Cormac McCarthy’s The Road follows an unnamed man and his son as they attempt to survive in a post-apocalyptic landscape. In this world, the earth is slowly dying due to causeless cold and loss of sunlight, and most of humanity has resorted to cannibalism. As the man and boy head south in the unfounded hopes of encountering warmer climes, a major theme is whether they, too, will forfeit their humanity.
Many themes have been read into The Road’s dire situation, from postmodernism’s erosion of meaning, to climate change, to contemporary artists’ tendency to “cannibalize” one another. Additionally, central to the book is the symbol of the “fire,” something both the man and the boy speak of almost mythically, outwardly constructing it as a symbol. As the man tells the boy when the latter asks whether the two of them still constitute the “good guys,” they are “carrying the fire,” which is taken to mean either hope, faith, morality, or some combination thereof.
I think part of The Road’s enduring quality is that we all of us feel this struggle at times, this difficulty of being “good”—or having faith—especially in trying circumstances. Now, in a time when it feels like so much of humanity has been swallowed by reactionary political ideologies, or is entering a survivalist mindset, it can feel difficult both to believe that better days will come, and to rebelliously act selflessly rather than in one’s own self-interest. In the central characters of The Road (I think purposely unnamed so as to remain more broadly identifiable), we find stand-ins for our own dilemma.
Late in the book, the emotional climax occurs when the boy falls asleep while his father goes off in search of supplies, and the boy is robbed. Returning home to find what has happened, the father angrily grabs up the boy and takes off after the thief, whom they catch tugging their cart of supplies up the road. Seeking to do to the thief exactly what he intended to do to the man and boy, the father aims a pistol at the thief and forces him to strip naked, which in the bitter landscape of The Road means the thief will die. As the thief exhorts the man, he doesn’t need “to do this,” and he “would have done the same thing” had he been in the thief’s shoes. However, the man persists, leaving the thief shivering and crying while he and the boy resume their course with the thief’s clothes.
Shortly afterward, the boy confronts the man, telling him that he has lost sight of his morality and of what’s important. “You’re not the one who has to worry about everything,” the man hastily replies.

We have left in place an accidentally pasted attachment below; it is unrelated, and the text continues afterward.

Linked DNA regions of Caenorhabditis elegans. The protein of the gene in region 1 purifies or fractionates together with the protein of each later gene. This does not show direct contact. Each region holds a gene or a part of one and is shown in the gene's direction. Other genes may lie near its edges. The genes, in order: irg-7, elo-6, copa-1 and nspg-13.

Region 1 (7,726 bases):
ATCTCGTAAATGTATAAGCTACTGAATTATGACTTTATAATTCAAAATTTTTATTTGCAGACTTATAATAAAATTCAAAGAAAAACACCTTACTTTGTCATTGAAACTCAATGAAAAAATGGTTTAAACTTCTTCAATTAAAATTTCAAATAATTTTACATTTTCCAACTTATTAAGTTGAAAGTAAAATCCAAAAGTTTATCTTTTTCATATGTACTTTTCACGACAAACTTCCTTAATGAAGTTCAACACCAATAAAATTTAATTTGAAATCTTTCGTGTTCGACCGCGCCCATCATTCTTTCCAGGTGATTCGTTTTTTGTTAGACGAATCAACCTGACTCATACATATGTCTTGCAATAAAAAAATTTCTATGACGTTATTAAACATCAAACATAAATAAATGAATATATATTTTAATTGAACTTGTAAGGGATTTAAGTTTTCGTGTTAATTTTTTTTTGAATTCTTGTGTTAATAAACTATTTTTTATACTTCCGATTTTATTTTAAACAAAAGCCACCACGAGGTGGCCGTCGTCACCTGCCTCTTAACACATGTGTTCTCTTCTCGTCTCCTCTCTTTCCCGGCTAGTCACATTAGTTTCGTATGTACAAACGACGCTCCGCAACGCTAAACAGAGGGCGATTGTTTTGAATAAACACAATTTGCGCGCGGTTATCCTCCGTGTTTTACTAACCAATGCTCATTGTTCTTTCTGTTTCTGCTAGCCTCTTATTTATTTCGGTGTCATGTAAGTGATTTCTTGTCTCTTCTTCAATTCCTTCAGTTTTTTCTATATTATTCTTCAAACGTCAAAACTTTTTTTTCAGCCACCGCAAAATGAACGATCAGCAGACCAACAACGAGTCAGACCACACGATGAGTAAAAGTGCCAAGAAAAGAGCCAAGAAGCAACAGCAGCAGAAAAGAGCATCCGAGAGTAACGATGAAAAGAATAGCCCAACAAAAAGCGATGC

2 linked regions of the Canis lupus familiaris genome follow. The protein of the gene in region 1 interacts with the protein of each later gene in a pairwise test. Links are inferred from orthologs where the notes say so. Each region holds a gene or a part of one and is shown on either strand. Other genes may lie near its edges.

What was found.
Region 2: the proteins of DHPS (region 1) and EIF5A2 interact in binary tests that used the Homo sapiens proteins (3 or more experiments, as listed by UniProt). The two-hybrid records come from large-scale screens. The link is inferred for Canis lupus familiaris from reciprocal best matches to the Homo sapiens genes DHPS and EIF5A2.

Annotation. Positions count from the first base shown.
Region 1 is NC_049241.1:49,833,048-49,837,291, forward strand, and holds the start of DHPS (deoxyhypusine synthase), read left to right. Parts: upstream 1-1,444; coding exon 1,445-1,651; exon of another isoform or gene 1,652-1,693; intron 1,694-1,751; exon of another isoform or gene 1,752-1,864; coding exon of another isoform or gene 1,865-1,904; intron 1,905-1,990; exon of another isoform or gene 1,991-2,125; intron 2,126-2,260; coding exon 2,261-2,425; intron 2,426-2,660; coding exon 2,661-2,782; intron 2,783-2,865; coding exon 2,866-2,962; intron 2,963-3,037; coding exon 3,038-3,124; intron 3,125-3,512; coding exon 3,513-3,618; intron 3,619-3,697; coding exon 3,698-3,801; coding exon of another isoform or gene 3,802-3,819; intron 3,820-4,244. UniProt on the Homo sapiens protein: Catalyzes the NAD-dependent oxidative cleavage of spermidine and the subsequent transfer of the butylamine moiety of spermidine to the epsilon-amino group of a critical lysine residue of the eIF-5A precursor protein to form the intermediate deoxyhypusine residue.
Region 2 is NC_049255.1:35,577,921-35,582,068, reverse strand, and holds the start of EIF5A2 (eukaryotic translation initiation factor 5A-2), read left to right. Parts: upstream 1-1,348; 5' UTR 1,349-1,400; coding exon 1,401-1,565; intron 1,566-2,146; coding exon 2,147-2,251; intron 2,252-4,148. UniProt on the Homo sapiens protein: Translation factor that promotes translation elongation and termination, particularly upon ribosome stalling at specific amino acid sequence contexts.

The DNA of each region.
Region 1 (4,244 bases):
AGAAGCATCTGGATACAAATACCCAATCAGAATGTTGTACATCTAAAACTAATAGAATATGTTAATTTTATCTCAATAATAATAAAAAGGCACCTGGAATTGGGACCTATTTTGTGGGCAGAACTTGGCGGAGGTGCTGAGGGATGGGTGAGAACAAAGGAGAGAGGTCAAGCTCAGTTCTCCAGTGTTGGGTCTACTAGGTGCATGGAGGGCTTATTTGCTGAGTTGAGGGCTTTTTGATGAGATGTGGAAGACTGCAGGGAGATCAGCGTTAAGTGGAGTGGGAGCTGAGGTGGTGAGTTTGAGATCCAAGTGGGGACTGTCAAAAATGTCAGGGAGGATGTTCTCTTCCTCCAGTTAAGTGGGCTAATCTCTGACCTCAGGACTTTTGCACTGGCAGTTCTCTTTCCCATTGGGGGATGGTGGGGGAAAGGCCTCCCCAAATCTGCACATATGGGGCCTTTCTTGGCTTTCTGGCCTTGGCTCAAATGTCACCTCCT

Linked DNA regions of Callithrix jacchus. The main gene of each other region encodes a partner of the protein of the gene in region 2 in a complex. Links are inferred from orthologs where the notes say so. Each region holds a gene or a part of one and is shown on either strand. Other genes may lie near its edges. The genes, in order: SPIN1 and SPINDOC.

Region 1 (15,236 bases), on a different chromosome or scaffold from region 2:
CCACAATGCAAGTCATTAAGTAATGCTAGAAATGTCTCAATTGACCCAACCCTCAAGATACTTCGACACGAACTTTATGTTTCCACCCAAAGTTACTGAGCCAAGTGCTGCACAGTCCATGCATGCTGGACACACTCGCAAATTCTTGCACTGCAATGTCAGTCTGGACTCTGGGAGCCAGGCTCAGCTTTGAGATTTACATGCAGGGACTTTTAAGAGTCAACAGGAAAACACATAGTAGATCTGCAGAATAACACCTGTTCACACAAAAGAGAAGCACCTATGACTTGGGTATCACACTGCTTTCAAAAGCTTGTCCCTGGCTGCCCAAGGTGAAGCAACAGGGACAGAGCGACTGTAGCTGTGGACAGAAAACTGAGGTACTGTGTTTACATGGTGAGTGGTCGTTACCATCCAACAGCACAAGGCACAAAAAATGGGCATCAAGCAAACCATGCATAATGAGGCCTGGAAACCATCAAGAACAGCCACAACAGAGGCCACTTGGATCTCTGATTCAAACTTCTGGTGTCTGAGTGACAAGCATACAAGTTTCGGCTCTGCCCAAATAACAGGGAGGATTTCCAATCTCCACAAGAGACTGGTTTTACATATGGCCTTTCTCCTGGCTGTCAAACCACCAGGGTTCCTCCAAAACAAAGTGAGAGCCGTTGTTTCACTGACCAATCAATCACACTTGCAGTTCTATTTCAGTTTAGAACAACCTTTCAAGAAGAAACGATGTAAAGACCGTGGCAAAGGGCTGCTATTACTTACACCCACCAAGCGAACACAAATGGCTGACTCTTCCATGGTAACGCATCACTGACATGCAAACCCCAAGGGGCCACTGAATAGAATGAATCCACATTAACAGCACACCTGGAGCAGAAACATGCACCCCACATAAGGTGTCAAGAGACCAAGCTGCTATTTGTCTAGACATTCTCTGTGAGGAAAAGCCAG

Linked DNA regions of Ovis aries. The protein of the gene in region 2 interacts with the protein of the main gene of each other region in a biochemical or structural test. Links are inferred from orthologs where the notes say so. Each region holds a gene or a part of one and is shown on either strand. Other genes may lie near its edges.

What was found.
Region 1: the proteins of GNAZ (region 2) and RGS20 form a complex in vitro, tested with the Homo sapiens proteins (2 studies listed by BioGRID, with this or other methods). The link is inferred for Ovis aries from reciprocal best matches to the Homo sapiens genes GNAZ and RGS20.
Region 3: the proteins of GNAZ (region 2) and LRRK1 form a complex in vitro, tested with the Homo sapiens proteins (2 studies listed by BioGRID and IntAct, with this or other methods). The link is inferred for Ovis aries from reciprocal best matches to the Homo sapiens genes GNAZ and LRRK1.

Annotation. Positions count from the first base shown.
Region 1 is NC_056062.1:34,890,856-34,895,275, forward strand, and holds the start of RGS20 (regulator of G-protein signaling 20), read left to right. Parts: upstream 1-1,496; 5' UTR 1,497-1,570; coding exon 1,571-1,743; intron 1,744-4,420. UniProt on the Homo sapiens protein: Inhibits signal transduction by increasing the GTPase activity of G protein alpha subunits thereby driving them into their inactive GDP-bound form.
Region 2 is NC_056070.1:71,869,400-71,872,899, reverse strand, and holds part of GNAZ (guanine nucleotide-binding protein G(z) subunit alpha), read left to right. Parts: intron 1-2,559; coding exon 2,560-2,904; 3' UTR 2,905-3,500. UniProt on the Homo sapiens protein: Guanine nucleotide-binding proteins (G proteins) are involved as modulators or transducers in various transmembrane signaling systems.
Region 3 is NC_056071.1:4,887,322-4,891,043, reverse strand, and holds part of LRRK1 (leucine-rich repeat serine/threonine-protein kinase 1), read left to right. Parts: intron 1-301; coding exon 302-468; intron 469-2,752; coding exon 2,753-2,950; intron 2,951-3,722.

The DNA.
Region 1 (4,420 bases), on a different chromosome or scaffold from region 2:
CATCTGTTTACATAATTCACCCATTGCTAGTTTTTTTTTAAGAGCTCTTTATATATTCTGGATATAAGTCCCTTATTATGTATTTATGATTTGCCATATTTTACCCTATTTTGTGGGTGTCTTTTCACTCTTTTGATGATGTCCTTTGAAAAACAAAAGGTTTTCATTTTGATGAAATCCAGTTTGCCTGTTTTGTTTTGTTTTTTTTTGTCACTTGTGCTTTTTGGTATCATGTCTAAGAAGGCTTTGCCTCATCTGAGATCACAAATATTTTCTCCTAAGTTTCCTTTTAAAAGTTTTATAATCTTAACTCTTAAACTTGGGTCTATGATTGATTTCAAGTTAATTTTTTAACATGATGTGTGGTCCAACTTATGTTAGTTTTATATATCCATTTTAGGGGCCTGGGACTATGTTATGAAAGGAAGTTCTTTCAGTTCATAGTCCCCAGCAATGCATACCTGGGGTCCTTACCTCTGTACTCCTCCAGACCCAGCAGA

“Yes, I am,” the boy retorts. “I am the one!” What he means by this is that he is the one who needs to worry about carrying the fire, since evidently the man has lost touch with it.
Through this encounter, the book speaks to the difference between surviving, and thriving, subtly hinting that the latter is never worth sacrificing for the former. If being the “good guys,” if “carrying the fire,” means that the boy and man get robbed, then so be it. At least in that equation they still have their humanity, something they can only give up, but can never be stolen.
Another forceful theme which comes forth in the book is that life has a way of punishing nihilism, while faith is rewarded. Throughout the book, the father often fears that “bad people” are pursuing him and the boy, and confronts and questions strangers with this agenda. However, it turns out that none of the so-called bad people were ever in pursuit; instead, the man and boy stumbled upon these people themselves through moving around so much. On the other hand, at the end of the book, the boy is approached by a family with other children who want to help him, and these people have indeed been following the boy. This is after the boy’s father has died, so this family stands to provide surrogate caretakers. As the book seems to imply, if only the man and boy had waited around and trusted circumstances rather than constantly fleeing “evil,” this savior family would have found them earlier.
Despite being one of the darkest and most difficult books ever written, The Road is also profoundly hopeful, because it implies that the good seeks us out and is diligent in the act, and that morality and hope are more important than survival. In times that echo the uncertain origins of this book, I think it is more essential than ever to heed these lessons, asking ourselves in each and every moment how we can carry the fire, how we can be helpful to ourselves and others, how we can trust, how we can let go of our prejudices and suspicions. Like the boy at the end of the book, I still believe we might be found by our destined family.